Compared to other countries, New Zealand winters aren’t TOO cold, thanks largely to its year-round temperate climate. Best of all, the country’s diverse and beautiful landscape ensures you will not run out of things to do and places to go, regardless of the time of year you visit.

Self-driving from one tourist hot spot to the next is always the best way to explore New Zealand. Check out Facebook to find one of the most affordable and reliable campervan hire New Zealand has to offer!

 

 

 

By Land, Sea or Air: Thrilling Things To Do In Perth

From hot air balloon rides and skydiving, to kite boarding and swimming with wild dolphins, Perth is teeming with activities that would satisfy even the most avid thrill seeker. Keeping true to the spirit of adventure, many travellers choose to drive from one thrilling activity to the next aboard a motorhome. This makes sense when you consider that when it comes to campervan rentals Australia has several companies you can check out. So you better hurry because the city has so much to offer.

"Perth skyline from South Perth" BY vincentq via flickr.com/photos/pics-or-it-didnt-happen/5726833574 under a Creative Commons Attribution CC BY-SA 2.0. Full license terms at creativecommons.org/licenses/by-sa/2.0/ BY vincentq

Whether you are seeking adventures on land, sea or air,  you are spoilt for choice in Perth. To help you plan the holiday of a lifetime, we’ve listed some thrilling air, water and land adventures you can do during your visit.

Aviation Based Adventures

Whatever type of air adventure you are interested in, there’s a good chance you will find it in Perth. Go skydiving and choose to land between Perth city, the beach or the countryside. Imagine yourself free falling at hundreds of kilometres per minute, with the region’s majestic views surrounding you.

"Perth's Red Bull Air Race November 2008" by Ken Hodge via flickr.com/photos/40132991 under a Creative Commons Attribution CC BY 2.0. Full license terms at creativecommons.org/licenses/by/2.0/ BY Ken Hodge

If skydiving isn’t your cup of tea, you can go on a hot air balloon ride and take in sunrise views of Avon Valley. Float over historical towns, lush rolling hills and sparkling rivers. Oh, and a champagne breakfast is waiting for you at the end of the ride.

 

Adventures By The Coast

With its plethora of beaches, rivers and canals, you will not run out of things to do in Perth and its surrounding towns, whether you are into diving, snorkelling or surfing.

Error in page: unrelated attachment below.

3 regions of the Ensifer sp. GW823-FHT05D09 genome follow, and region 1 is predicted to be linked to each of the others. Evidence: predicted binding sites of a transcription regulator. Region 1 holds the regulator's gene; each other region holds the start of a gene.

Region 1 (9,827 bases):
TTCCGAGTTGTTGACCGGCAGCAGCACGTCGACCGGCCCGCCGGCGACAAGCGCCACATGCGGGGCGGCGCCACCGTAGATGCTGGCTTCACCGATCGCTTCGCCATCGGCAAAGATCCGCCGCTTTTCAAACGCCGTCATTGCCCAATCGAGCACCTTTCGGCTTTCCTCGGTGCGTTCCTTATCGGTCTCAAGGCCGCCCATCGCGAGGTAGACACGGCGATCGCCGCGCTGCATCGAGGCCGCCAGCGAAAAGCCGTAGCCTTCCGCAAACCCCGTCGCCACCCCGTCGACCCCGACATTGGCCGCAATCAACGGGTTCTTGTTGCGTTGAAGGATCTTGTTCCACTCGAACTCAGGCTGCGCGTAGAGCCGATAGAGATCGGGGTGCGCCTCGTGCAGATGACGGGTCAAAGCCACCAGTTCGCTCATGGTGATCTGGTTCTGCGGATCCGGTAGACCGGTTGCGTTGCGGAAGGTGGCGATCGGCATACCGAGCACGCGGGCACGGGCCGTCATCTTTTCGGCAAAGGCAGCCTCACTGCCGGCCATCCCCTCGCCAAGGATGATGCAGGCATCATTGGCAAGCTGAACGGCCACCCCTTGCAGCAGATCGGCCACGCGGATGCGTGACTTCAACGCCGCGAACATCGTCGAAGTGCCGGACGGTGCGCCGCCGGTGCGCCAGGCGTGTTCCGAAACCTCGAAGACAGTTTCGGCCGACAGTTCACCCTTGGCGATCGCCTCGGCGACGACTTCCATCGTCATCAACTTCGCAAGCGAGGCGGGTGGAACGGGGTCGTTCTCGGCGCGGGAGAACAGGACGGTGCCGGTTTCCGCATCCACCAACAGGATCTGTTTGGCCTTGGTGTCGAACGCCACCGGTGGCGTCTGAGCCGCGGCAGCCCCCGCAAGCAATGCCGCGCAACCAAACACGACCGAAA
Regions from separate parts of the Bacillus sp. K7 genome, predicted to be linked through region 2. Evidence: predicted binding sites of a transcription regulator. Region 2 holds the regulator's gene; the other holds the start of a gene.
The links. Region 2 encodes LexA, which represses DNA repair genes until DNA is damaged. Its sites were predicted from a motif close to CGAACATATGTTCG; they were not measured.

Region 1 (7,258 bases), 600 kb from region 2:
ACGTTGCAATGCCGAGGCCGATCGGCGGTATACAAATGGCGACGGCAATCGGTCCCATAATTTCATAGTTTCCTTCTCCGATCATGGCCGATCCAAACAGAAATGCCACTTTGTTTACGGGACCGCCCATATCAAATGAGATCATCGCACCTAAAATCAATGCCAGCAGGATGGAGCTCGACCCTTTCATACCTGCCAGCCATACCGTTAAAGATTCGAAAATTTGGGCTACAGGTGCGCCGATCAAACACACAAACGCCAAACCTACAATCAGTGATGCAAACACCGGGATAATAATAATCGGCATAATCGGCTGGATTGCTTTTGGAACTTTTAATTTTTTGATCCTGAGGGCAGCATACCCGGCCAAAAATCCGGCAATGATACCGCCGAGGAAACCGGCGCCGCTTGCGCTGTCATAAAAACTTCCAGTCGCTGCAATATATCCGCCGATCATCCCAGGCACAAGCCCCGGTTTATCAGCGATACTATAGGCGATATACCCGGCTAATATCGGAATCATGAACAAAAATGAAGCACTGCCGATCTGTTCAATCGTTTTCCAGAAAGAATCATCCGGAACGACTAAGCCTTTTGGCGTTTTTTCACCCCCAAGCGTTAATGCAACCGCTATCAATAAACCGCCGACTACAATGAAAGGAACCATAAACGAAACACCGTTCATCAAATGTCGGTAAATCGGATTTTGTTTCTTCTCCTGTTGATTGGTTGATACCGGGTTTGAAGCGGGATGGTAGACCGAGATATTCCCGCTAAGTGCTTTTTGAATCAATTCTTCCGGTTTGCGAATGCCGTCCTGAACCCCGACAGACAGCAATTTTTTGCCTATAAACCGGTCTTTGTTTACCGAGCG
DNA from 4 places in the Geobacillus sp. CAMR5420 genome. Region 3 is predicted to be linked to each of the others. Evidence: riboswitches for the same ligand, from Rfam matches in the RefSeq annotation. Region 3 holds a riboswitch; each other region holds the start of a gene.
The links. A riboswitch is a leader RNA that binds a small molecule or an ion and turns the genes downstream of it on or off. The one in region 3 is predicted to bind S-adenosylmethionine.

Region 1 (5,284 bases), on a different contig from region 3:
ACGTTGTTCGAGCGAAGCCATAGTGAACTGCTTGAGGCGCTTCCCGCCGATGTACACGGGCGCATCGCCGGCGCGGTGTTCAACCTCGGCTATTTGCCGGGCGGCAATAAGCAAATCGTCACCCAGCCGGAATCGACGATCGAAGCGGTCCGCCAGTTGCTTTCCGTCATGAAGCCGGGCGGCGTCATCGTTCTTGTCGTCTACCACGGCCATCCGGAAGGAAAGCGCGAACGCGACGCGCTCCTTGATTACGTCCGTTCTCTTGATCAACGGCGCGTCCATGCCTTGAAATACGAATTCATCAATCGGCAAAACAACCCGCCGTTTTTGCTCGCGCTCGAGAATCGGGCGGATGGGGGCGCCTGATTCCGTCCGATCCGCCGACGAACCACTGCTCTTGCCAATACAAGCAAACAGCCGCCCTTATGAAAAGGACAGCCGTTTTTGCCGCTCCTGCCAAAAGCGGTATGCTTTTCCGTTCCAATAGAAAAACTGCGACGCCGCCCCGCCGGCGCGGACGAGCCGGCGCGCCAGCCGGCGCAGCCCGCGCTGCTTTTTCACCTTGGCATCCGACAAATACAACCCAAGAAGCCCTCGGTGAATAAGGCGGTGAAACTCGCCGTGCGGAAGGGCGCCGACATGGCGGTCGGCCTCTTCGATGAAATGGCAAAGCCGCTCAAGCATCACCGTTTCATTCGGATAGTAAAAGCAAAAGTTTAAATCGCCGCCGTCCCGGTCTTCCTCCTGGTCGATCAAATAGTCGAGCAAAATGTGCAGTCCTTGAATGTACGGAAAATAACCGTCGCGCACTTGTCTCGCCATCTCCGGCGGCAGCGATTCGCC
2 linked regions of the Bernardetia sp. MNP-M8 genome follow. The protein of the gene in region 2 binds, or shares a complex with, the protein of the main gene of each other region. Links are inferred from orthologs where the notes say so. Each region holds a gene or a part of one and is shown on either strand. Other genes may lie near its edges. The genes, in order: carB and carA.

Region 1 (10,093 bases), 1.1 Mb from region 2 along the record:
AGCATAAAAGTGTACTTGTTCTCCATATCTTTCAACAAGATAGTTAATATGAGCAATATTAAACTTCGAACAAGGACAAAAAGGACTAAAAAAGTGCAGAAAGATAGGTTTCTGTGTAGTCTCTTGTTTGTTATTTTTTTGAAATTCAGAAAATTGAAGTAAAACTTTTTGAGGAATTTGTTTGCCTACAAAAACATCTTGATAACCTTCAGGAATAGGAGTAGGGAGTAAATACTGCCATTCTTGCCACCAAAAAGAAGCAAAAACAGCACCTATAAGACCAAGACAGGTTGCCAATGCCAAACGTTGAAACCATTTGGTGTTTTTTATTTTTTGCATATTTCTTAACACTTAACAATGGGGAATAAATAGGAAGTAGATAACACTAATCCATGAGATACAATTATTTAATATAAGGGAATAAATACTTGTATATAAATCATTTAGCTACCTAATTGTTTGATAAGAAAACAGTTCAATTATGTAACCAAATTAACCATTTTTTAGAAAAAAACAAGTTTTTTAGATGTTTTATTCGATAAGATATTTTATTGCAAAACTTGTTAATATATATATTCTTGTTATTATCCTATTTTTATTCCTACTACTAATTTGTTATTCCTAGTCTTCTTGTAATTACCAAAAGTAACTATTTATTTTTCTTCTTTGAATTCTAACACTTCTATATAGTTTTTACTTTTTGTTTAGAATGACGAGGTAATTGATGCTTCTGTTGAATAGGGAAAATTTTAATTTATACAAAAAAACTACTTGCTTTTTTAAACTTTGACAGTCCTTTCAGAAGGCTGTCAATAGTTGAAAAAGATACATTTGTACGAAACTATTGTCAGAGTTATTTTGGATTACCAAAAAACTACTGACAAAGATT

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"smile-on-the-wire" BY Shauna McGee Kinney via flickr.com/photos/30205071@N04/14050786523 under a Creative Commons Attribution CC BY-SA 2.0. Full license terms at creativecommons.org/licenses/by-sa/2.0/ BY Shauna McGee Kinney

Go on an exploration of Swan River by kayaking or going on a boat cruise at sunset. Amp up the excitement by swimming with wild dolphins and race jet skis along the Rockingham coast. You can also go on an underwater adventure along Perth’s  stretch of coastline and discover its rich marine life. Dive to see historic shipwrecks a few kilometres from the shore. There are also eco cruises and snorkelling tours offered throughout the year, ideal if you’re travelling with friends or family.

 

Experience The Great Outdoors Through Land Adventures

Perth is blessed with a landscape that makes every land adventure truly memorable. From mountain biking and paint-balling, to camel rides and sand boarding, the city and its surrounding towns offer an array of land-based activities for lovers of the great outdoors.

Speed down Perth’s sunset coast in a V8 race car or a Harley Davidson motorcycle. Go on the world’s biggest 4WD tour coach and brave the renowned sand dunes at Lancelin.

Image BY Michael Roper via flickr.com/photos/michaelroper/37499459 under a Creative Commons Attribution CC BY-SA 2.0. Full license terms at creativecommons.org/licenses/by-sa/2.0/ BY Michael Roper

If immersing yourself in nature is what you prefer, Perth’s nature reserves and national parks await your visit. Explore the winding hike trails in Kings Park, the biggest inner city park in the region. If you travel a little farther away from the city, you’d come across Munda Biddi Bike Trails and Bibbulmun Track, which are among the world’s best biking trails and hiking tracks. Lastly, you can spend the rest of the day paintballing in Swan Valley or trying one of the tree adventures offered in the region.

 

If your idea of a perfect holiday involves action-packed adventures combined with endless opportunities for exploration, then you will feel right at home in Perth. So what are you waiting for? Go on Facebook to check out Hippie Camper rentals and drive your way towards your most thrilling Perth adventure!

 

Cairns Great Tropical Winter Destinations

“Winter is Coming.”

– House Stark

Like migratory fowl, some people could not bear the cold would rather move elsewhere where the climate is warm and the warm air invites you to take a dip in the cool waters. If you are one of those who can’t stand the cold, you certainly caught our drift. Although you don’t have wings, a cheap motorhome for hire could definitely take you to that ideal winter escape.